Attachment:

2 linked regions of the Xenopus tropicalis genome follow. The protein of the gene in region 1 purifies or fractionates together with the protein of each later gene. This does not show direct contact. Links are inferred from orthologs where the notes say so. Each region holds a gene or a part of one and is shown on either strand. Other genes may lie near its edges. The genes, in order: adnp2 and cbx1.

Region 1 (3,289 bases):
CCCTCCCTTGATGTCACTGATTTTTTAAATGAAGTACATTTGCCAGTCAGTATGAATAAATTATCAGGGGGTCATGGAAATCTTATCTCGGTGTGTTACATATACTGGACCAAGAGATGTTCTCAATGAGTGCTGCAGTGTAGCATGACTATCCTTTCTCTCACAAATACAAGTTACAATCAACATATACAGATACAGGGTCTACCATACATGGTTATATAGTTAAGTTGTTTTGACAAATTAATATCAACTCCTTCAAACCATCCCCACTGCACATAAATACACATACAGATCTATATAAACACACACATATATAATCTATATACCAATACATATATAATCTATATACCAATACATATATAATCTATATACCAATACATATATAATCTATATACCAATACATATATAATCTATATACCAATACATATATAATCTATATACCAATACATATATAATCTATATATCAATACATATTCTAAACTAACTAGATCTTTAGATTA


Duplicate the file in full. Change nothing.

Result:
2 linked regions of the Xenopus tropicalis genome follow. The protein of the gene in region 1 purifies or fractionates together with the protein of each later gene. This does not show direct contact. Links are inferred from orthologs where the notes say so. Each region holds a gene or a part of one and is shown on either strand. Other genes may lie near its edges. The genes, in order: adnp2 and cbx1.

Region 1 (3,289 bases):
CCCTCCCTTGATGTCACTGATTTTTTAAATGAAGTACATTTGCCAGTCAGTATGAATAAATTATCAGGGGGTCATGGAAATCTTATCTCGGTGTGTTACATATACTGGACCAAGAGATGTTCTCAATGAGTGCTGCAGTGTAGCATGACTATCCTTTCTCTCACAAATACAAGTTACAATCAACATATACAGATACAGGGTCTACCATACATGGTTATATAGTTAAGTTGTTTTGACAAATTAATATCAACTCCTTCAAACCATCCCCACTGCACATAAATACACATACAGATCTATATAAACACACACATATATAATCTATATACCAATACATATATAATCTATATACCAATACATATATAATCTATATACCAATACATATATAATCTATATACCAATACATATATAATCTATATACCAATACATATATAATCTATATACCAATACATATATAATCTATATATCAATACATATTCTAAACTAACTAGATCTTTAGATTA